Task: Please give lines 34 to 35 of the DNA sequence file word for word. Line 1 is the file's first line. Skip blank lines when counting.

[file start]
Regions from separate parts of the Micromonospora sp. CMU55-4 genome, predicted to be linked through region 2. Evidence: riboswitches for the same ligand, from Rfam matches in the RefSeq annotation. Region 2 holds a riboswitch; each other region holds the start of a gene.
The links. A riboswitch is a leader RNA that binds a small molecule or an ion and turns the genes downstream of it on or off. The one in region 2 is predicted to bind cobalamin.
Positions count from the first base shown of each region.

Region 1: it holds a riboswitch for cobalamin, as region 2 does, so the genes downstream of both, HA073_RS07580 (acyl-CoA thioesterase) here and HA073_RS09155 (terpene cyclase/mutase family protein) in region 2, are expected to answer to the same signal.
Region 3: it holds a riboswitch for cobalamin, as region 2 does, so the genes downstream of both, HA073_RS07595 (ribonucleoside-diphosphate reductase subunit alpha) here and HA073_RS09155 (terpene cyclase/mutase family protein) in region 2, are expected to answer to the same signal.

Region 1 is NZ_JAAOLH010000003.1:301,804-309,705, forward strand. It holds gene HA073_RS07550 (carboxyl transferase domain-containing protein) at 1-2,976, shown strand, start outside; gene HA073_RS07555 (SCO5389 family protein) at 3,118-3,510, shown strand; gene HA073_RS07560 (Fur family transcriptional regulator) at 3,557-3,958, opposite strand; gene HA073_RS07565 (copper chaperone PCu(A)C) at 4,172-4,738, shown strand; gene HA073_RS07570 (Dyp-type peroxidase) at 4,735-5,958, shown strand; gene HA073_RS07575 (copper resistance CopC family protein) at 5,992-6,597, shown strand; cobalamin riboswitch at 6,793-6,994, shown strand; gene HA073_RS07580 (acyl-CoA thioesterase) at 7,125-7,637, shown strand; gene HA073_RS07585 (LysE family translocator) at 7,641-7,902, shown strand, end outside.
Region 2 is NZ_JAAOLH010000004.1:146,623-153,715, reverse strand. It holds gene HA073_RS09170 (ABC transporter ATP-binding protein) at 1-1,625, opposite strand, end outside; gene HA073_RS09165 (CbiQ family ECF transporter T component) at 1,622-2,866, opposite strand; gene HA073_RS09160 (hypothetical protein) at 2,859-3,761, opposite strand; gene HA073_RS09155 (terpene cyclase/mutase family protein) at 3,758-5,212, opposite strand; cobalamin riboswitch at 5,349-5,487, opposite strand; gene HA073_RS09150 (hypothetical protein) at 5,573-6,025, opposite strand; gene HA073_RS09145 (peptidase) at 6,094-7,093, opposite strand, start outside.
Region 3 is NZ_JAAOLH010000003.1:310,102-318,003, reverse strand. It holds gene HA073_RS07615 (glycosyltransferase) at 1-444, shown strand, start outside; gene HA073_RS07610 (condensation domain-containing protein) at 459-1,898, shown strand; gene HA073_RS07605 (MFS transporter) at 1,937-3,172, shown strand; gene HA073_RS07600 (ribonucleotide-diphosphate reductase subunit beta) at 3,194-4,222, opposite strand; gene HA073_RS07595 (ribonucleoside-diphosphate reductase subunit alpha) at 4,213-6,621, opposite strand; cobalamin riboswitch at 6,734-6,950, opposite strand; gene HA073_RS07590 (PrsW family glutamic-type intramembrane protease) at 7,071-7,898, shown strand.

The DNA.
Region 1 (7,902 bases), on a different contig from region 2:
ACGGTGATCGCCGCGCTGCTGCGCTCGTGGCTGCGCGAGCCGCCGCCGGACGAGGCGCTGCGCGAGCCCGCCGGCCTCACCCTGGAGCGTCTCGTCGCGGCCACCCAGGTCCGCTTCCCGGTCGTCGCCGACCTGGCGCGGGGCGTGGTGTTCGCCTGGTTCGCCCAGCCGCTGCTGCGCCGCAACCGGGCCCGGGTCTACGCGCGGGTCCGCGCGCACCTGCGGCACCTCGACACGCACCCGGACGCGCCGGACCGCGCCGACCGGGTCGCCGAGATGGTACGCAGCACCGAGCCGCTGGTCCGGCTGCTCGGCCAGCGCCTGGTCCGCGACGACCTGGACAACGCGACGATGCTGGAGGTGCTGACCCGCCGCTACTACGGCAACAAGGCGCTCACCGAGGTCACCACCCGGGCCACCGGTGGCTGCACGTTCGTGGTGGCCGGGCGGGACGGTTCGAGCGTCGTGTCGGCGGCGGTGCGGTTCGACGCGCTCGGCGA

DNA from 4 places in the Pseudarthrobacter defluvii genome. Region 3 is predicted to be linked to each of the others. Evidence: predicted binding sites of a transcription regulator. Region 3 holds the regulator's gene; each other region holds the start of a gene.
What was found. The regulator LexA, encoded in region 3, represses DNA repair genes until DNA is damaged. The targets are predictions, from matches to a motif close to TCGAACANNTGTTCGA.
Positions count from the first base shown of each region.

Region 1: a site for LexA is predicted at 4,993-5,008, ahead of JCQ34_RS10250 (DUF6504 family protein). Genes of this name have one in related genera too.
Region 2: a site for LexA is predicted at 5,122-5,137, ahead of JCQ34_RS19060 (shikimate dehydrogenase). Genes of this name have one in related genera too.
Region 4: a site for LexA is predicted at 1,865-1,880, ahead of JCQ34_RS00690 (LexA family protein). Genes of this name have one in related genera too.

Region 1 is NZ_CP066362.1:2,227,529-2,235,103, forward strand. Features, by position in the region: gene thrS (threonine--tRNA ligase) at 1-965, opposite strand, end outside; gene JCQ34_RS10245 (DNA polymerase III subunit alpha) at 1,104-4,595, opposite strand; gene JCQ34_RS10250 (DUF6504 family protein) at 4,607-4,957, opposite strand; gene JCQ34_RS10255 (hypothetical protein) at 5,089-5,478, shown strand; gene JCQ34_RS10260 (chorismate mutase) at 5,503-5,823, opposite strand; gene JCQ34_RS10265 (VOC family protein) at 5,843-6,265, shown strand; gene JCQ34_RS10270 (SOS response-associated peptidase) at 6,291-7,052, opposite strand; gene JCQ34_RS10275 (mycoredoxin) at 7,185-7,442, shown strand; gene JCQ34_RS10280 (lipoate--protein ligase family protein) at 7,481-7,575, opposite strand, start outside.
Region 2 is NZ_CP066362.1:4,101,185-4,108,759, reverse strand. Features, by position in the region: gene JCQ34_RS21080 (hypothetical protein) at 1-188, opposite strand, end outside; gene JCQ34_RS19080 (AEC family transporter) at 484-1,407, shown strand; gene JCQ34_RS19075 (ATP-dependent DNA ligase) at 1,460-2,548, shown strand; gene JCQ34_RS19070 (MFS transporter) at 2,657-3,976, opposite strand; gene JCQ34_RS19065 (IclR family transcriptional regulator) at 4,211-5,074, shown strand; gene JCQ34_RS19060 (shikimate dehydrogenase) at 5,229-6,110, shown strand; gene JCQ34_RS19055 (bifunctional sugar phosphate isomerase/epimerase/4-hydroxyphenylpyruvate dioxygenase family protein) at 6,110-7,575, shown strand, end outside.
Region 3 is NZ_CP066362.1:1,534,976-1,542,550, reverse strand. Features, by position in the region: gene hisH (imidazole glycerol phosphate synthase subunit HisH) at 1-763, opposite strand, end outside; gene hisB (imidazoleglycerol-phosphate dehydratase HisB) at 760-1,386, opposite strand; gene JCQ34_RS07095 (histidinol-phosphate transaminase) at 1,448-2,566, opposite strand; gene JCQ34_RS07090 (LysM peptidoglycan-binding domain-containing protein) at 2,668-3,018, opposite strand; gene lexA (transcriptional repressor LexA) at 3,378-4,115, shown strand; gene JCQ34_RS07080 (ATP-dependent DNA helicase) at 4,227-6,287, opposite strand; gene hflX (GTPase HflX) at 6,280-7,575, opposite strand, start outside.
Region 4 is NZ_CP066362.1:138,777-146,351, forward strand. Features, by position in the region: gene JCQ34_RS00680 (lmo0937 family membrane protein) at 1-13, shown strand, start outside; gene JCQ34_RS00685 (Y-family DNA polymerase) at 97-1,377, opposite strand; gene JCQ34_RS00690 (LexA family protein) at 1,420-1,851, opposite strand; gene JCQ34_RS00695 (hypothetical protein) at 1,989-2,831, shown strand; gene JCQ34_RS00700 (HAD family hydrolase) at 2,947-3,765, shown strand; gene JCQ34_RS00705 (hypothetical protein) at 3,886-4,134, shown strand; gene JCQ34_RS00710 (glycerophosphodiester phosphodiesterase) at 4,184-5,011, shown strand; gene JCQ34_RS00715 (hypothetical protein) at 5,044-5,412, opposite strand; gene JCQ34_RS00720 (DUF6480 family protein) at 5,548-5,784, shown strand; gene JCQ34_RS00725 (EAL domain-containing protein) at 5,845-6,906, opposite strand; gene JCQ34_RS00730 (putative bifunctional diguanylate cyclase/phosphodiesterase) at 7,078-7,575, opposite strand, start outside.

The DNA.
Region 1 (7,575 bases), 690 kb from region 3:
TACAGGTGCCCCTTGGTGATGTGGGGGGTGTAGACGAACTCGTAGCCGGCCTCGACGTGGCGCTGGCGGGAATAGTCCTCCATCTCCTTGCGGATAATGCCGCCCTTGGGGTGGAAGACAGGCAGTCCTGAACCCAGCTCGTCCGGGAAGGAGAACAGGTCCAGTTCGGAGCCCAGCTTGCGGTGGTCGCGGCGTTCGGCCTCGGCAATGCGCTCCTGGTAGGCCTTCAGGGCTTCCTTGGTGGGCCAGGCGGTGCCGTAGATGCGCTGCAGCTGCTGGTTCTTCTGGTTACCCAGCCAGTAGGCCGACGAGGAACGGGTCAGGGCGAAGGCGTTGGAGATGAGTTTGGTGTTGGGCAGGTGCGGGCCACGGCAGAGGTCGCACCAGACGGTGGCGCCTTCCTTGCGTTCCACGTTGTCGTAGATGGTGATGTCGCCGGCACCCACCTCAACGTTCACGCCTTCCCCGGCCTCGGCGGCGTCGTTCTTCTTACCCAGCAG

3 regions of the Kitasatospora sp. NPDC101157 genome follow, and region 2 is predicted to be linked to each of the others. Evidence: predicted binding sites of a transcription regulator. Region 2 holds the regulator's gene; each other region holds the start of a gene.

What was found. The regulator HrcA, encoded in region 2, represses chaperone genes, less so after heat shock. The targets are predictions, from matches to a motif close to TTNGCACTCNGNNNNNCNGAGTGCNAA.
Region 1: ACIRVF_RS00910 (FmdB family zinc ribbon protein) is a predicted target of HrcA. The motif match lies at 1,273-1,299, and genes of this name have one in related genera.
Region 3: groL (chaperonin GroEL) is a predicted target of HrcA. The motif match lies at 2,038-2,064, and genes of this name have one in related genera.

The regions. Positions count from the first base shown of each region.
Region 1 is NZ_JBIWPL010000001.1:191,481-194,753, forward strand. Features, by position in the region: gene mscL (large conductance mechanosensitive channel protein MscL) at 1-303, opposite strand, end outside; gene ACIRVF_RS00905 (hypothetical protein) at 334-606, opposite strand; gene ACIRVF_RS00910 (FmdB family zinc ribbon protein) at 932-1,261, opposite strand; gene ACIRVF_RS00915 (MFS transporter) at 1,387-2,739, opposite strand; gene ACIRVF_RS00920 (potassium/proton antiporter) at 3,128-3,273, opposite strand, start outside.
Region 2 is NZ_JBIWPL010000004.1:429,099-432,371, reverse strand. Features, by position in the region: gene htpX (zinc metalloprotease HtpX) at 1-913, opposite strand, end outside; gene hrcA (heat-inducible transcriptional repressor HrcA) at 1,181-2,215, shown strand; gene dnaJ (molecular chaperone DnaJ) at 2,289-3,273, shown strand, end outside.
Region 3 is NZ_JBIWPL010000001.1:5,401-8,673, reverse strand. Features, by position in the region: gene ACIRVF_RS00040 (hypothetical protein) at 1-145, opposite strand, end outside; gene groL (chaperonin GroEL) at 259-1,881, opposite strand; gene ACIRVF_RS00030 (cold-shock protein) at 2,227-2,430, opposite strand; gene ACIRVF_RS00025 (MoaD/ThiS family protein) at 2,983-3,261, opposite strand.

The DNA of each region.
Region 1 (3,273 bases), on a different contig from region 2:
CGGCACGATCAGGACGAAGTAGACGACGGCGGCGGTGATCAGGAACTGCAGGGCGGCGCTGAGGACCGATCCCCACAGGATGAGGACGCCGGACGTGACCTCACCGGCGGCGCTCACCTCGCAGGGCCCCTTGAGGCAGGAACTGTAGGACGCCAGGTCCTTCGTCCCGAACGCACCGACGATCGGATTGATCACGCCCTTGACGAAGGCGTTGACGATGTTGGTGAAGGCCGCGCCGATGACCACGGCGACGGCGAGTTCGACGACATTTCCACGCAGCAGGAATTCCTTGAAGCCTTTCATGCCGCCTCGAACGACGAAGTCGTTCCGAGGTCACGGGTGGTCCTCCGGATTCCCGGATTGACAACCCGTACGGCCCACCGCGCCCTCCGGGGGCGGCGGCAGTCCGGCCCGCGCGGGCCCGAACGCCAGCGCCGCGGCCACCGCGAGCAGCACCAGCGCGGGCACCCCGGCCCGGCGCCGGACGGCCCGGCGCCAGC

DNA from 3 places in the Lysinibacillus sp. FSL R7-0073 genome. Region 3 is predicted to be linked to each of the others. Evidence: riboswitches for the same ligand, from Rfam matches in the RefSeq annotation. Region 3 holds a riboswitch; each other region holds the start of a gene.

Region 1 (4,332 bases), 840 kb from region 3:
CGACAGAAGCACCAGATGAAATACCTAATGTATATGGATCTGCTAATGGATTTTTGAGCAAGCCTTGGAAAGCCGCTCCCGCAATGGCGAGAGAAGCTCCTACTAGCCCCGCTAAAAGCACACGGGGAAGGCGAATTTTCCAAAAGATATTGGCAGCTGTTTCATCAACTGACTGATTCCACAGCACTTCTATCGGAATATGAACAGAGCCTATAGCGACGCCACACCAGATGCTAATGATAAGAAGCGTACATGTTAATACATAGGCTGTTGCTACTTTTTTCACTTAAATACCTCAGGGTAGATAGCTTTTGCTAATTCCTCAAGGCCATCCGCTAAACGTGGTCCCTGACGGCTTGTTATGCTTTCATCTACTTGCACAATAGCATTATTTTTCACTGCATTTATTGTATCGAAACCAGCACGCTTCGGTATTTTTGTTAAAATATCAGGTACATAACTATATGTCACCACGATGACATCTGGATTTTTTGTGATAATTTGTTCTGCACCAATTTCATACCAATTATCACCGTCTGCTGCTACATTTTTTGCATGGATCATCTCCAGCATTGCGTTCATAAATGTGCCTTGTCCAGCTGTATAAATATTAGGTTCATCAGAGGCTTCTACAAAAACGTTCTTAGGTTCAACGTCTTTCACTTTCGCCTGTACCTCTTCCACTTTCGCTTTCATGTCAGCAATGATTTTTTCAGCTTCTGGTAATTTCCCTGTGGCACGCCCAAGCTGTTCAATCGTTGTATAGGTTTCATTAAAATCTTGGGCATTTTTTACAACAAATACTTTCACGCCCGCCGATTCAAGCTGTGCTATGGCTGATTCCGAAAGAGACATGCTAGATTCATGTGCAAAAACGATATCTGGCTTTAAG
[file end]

Region 1 (3,273 bases), on a different contig from region 2:
CGGCACGATCAGGACGAAGTAGACGACGGCGGCGGTGATCAGGAACTGCAGGGCGGCGCTGAGGACCGATCCCCACAGGATGAGGACGCCGGACGTGACCTCACCGGCGGCGCTCACCTCGCAGGGCCCCTTGAGGCAGGAACTGTAGGACGCCAGGTCCTTCGTCCCGAACGCACCGACGATCGGATTGATCACGCCCTTGACGAAGGCGTTGACGATGTTGGTGAAGGCCGCGCCGATGACCACGGCGACGGCGAGTTCGACGACATTTCCACGCAGCAGGAATTCCTTGAAGCCTTTCATGCCGCCTCGAACGACGAAGTCGTTCCGAGGTCACGGGTGGTCCTCCGGATTCCCGGATTGACAACCCGTACGGCCCACCGCGCCCTCCGGGGGCGGCGGCAGTCCGGCCCGCGCGGGCCCGAACGCCAGCGCCGCGGCCACCGCGAGCAGCACCAGCGCGGGCACCCCGGCCCGGCGCCGGACGGCCCGGCGCCAGC